‘Don’t know. Always have. Feels like failing to ask for help.’

‘Yuhr a bluhdy mad fucker aren’t yuh?’

Possibly a madder fucker than me, and that was saying something.

‘So I’m told.’

‘Sort ih ouh.’

‘OK.’

He’d given in much more easily than I had. Lightweight.

‘OK. Yuh can go now. I’ll stop stalking yuh.’

‘Thanks.’

‘Call me if yuh need anything.’

He was as likely to call me in times of need as I was to call him, but you have to offer, don’t you.

‘Yeah, right.’

‘Worth a shoht.’

‘Matt …’

‘Yeh.’

‘Thanks.’

‘Wehcome. Bluhdy nutter.’

‘Fucking cripple.’

Dec

It had helped. Just saying it, letting out everything I’d been holding inside, felt better. I lay down again, and pulled the duvet over my head. Slept straight away. No dreams, no faceless men in brown boots, just deep, dark sleep.

Matt

And that’s how it started, the ‘not leaving you alone when you’re feeling this shit’ business. To be honest, Dec did it to me more than I did it to him, because he started seeing a psychologist soon after that, and he learned more healthy ways of dealing with the mountains of crud clogging up his brain, although there were occasions not long after that Christmas when I was more perceptive than usual, and consequently was on the receiving end of some of the Summers bloody nutterness, as well as on the dishing out end of a listening ear and late night texting sessions.

Cal

I woke up when it was still dark. Dad had said my name and ruffled my hair and shaken my shoulder, and all of those things had gradually woken me up, until I opened my eyes to see him sitting on the edge of my bed, the light from the hallway shining into the room.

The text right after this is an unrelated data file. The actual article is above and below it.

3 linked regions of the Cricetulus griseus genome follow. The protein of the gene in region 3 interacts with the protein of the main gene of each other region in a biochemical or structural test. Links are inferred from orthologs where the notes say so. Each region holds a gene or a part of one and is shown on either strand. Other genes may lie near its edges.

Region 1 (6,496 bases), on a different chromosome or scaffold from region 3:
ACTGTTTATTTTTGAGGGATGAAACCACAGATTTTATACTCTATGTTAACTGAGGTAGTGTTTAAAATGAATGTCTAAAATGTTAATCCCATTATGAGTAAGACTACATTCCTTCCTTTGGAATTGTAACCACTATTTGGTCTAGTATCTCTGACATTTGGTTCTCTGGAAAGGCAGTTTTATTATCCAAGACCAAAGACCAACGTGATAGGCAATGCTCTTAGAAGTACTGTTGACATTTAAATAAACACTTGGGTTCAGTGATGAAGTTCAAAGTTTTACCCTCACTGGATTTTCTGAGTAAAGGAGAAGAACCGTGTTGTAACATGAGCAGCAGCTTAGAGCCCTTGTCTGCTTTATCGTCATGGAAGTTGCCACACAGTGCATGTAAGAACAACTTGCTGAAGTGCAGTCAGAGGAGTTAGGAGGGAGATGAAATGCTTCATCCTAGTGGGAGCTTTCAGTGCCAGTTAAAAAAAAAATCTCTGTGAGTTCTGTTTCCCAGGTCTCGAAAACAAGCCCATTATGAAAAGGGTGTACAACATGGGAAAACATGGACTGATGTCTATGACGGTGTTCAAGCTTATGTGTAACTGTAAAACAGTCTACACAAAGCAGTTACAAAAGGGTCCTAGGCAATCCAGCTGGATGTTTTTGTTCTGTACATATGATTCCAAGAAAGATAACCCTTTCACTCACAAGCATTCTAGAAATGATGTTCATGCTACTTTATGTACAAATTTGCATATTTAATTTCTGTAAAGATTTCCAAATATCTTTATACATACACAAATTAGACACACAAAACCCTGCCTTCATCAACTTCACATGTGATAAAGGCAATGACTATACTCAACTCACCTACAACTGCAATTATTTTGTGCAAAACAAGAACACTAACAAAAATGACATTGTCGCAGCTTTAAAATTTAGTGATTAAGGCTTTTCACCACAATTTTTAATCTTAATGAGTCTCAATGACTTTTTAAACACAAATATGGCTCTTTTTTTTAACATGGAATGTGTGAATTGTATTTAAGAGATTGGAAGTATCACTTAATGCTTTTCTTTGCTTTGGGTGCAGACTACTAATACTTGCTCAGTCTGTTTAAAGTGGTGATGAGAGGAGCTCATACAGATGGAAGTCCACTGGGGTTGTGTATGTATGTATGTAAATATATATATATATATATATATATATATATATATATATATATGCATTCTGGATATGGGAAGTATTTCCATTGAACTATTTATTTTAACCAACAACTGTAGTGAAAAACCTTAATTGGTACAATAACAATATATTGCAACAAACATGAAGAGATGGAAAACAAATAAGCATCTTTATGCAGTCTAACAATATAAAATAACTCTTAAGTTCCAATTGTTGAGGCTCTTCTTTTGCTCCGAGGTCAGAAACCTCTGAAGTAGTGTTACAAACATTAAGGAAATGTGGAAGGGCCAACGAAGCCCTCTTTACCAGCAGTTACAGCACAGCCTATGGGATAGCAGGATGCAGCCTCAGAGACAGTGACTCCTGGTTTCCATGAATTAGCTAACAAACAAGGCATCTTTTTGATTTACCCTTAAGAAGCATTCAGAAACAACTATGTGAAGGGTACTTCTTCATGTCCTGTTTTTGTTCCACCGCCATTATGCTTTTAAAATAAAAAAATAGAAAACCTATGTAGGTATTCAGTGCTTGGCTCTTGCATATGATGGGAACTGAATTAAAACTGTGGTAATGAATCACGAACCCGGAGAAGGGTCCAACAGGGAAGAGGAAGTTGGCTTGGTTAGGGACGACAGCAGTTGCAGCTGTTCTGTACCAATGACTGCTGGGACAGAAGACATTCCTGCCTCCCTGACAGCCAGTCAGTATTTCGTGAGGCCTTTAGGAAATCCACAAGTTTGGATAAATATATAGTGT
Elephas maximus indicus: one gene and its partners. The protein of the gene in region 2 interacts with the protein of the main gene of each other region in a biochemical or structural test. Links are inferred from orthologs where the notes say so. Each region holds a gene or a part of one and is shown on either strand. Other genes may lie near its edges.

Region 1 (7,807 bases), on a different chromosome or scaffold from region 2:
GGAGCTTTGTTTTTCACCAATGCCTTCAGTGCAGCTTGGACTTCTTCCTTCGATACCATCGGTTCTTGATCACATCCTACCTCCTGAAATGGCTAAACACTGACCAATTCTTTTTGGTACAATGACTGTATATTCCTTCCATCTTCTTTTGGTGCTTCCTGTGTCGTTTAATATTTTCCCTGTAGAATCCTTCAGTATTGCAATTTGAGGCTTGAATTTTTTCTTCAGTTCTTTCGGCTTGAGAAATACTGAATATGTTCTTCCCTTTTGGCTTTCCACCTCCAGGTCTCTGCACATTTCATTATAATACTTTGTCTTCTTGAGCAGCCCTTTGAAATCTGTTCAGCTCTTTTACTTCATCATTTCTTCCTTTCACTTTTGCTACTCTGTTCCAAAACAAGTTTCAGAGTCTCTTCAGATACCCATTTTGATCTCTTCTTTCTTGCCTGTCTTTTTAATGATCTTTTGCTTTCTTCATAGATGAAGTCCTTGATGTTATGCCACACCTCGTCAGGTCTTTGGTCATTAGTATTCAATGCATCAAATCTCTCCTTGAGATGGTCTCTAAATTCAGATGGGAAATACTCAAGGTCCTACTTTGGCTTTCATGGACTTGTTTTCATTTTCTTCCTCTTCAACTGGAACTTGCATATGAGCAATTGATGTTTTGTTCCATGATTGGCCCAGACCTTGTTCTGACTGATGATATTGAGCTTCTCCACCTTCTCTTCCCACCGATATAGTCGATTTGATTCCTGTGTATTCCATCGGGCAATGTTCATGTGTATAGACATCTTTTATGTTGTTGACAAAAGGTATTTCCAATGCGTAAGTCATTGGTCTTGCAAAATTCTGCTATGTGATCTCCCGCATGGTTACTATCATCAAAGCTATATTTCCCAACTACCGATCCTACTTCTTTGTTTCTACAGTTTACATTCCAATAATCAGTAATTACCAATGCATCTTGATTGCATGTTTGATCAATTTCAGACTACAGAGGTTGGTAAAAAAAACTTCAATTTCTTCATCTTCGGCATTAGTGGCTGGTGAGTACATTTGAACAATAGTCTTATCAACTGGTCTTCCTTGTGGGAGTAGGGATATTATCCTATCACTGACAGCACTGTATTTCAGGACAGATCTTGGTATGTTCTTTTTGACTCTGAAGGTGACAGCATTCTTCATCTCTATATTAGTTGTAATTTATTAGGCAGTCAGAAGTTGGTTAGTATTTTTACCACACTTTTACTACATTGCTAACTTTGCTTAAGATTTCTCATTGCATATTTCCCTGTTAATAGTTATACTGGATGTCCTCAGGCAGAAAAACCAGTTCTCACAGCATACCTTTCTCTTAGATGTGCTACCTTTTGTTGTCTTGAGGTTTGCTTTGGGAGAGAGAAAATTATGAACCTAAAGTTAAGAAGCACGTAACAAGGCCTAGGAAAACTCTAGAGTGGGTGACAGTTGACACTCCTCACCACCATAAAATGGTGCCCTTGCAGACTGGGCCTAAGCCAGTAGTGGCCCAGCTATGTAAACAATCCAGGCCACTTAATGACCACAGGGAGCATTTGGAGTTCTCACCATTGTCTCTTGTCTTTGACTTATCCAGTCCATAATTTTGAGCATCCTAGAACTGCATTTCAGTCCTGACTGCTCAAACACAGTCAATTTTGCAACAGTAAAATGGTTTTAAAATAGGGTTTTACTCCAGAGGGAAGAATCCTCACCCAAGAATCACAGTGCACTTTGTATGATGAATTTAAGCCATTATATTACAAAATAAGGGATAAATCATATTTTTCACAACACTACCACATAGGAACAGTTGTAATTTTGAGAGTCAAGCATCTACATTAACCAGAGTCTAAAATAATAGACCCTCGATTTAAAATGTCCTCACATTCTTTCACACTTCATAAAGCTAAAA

‘Hey mate, sorry it’s early, but we need to go home. Come on, get dressed and come downstairs for some breakfast, and then we’ll go.’

He put my trousers and sweatshirt on top of the bed, and my shoes on the floor. I didn’t move straight away, it felt like it was still night, and I couldn’t quite remember where I was.

‘Come on Cal. We’ve got to go back so I can help Uncle Matty get up.’

Oh, I was in Nico’s house. Then it all flooded back. We were here because Dec had been hurt by a bad man, and Dad had to be with him in the hospital.

‘Where’s Dec?’

‘He’s at Rose’s. He didn’t stay in the hospital.’

‘Did he have sewing?’

‘No, he didn’t need any. He’s OK – well, his arm’s a bit hurt, but it’s not like last time.’

‘Is he like a Frankystein?’

‘No mate, he’s fine. Come on, we need to get moving. You can talk to Dec on the phone later.’

It hit me, then, that I might not see Dec for a long time. His birthday was in a few weeks, which was ages, and I wasn’t ready to just go home. If Dec hadn’t been hurt by the bad man, I would have been able to say goodbye and check about our birthday plans.

‘Daddy, I think we need to go and see Dec, so he knows we are going home.’

‘No, Cal, it’s too early. Dec was pretty grumpy last night, and you know what he’s like with early mornings. He’ll just go ‘mmpf’ and roll over.’